More than 60 years ago, Congress signed into law the creation of Veterans Day, an annual day of honoring America’s veterans.
It’s a worthy aim. I have spent the last 45 years surrounded by our military community at home and in far-flung locations like Okinawa, Afghanistan, and Djibouti, witnessing the hard work and love of country borne out in the daily lives of those who wear the cloth of our nation. Recently, as an Ambassador of the Personal Branding Initiative and the tools Resume Engine and Career Spark, developed by Hiring Our Heroes and Toyota, I’ve had the opportunity to work even closer with veterans, transitioning men and women, as well as military spouses, by supporting their search for meaningful career opportunities. All of this has allowed me to experience firsthand the unparalleled service and dedication demonstrated by our military and their families even after they have retired from the military.
I’m certain that the impact of the military service of our veterans is profound; we do owe a debt of gratitude to this small portion of our society who, often at just 17 or 18 years old, puts country before self and takes up this legacy of service.
In recent years, and particularly since September 2001, there has been a (well-earned) cultural shift across America towards appreciating our veterans and military families – just watch as uniformed service members walk through an airport and see how many times they are thanked for their service. As a society, we increasingly recognize and value the contributions of our men and women in uniform.
What we don’t often stop to discuss, though, are the valuable contributions of our service members once they slip into what my friend Chuck Hodges calls urban camouflage: the business attire our veterans don for the civilian chapter in their lives, which makes them appear indistinguishable from the non-veterans in the civilian population. But when we peel back the surface layer, we quickly see that although they may look like their civilian counterparts, veterans simply don’t leave behind their heart for service and community when they transition from active to veteran status.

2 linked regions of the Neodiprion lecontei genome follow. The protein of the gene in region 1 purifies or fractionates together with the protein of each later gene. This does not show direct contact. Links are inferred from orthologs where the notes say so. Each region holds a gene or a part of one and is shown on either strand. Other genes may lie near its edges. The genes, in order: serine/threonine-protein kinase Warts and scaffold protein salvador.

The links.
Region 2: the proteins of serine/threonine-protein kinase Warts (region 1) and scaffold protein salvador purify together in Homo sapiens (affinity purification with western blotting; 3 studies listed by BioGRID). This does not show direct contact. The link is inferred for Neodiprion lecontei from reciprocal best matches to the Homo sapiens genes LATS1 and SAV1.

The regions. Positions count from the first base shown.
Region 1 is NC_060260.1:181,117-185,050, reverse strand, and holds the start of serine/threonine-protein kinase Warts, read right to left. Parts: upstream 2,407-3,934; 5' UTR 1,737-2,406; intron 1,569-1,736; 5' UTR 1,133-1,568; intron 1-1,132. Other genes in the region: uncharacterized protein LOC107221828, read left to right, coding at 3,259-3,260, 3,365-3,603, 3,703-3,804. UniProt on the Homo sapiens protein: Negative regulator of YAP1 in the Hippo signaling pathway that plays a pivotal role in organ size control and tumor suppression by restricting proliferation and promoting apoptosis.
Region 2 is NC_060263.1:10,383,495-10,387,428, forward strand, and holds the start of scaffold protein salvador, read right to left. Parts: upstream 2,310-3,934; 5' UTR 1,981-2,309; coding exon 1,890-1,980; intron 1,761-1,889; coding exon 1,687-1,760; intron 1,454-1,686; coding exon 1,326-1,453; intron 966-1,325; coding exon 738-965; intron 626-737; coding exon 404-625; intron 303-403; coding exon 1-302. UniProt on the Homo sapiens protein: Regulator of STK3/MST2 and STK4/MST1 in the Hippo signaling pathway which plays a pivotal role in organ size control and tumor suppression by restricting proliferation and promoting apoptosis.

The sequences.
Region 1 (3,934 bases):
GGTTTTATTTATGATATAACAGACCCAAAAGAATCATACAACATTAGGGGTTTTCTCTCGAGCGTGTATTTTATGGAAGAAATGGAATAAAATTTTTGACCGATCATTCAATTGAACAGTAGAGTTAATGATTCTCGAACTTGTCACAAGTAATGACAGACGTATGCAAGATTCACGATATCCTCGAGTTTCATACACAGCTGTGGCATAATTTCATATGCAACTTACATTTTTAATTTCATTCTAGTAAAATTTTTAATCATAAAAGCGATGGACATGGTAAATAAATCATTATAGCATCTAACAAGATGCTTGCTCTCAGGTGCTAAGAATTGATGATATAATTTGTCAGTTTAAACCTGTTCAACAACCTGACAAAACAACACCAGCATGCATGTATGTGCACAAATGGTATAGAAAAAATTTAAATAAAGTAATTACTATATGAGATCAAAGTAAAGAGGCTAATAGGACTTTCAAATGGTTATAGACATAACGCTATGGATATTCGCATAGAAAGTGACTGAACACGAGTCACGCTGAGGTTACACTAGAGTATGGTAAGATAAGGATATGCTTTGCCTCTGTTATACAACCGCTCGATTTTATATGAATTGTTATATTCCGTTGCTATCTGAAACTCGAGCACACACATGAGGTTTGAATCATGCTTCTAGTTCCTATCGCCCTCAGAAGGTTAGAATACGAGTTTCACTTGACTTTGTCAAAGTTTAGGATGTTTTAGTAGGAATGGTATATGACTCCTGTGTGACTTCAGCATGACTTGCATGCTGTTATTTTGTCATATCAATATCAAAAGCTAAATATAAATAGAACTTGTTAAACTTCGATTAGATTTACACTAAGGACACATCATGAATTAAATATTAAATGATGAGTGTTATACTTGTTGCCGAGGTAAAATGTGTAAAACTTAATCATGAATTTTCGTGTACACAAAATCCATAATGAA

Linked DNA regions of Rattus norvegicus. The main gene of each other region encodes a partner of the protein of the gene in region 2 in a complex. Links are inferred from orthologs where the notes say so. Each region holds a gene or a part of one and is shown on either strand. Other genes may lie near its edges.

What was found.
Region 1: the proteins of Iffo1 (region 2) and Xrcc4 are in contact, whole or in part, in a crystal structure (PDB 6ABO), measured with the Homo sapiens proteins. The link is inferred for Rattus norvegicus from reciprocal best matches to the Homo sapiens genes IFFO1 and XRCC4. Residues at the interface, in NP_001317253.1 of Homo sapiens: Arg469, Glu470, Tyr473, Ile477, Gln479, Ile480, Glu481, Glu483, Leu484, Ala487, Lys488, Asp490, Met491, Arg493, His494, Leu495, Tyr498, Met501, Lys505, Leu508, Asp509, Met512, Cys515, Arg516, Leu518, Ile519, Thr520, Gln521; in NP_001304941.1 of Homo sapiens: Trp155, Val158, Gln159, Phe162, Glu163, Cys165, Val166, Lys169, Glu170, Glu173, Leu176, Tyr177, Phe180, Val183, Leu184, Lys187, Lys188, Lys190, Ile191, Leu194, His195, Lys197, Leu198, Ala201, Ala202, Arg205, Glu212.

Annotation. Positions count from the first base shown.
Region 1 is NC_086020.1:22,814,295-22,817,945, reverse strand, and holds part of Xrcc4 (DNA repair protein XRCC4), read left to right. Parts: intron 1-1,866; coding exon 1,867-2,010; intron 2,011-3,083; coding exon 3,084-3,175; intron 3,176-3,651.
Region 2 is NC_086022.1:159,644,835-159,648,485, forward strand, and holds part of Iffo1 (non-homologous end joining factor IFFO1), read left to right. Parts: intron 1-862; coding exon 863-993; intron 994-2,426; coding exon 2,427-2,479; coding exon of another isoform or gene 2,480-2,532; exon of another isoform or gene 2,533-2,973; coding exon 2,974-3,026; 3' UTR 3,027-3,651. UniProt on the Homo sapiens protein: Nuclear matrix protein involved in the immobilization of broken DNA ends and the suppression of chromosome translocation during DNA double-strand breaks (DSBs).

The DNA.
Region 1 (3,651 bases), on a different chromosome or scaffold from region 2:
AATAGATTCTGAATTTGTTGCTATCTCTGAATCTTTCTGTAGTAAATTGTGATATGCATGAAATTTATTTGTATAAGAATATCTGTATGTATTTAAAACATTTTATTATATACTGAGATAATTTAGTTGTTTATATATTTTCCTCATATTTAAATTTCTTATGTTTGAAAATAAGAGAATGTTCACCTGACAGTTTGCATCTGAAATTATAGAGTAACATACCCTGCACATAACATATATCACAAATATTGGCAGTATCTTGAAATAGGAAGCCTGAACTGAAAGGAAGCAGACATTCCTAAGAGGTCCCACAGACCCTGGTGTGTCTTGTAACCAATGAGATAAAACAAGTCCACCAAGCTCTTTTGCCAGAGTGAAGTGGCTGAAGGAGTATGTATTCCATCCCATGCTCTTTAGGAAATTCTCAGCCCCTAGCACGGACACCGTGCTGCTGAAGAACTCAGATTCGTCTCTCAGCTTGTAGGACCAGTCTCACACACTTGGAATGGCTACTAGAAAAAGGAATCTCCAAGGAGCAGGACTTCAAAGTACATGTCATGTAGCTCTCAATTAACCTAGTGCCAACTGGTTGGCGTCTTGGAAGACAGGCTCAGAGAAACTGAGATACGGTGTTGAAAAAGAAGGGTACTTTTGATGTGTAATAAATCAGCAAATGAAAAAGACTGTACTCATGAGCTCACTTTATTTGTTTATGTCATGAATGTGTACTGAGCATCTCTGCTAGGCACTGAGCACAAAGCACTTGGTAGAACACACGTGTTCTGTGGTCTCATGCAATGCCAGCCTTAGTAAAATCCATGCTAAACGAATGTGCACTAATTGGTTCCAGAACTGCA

There is plenty of evidence in the research that’s been conducted on the civic contributions of veterans. A 2016 study found that, as a group, veterans are more likely than non-veterans to attend public meetings and vote. They donate to charity more frequently than non-veterans. They are also more likely than non-veterans to vote or contact a public official. Veterans aren’t just committed to a life of service while they’re on active duty – they practice it each day of their post-military lives as well.
You don’t need to pore over the research, of course, to see the positive impact of our veterans on society; we watch it play out in the stories that emerge in times of crisis. This fall, as communities across America were ravaged by hurricanes, veterans consistently stepped up and stepped in to make a difference. We saw a veritable army of Texan veterans mobilize to respond to citizens in need in their own backyard as Hurricane Harvey flooded Texas. Another group of veterans traveled (and paid their own way) to Puerto Rico to deliver basic supplies to remote towns after Hurricane Maria wiped out much of the local infrastructure.
Veterans’ spirit of service before self is also evident in times of crisis – during the tragedy in Las Vegas last month, a number of stories emerged of veterans who immediately stepped in to provide emergency aid and rapid evacuation to victims.
That’s because, at their core, the people who sign up to serve in our armed forces embody the spirit of community, country and selflessness. This Veterans Day, when you thank the veterans in your office and neighborhood for their service, remember that their commitment to making the world a better place didn’t end with their transition out of the military. It continues, quietly, just under their urban camouflage.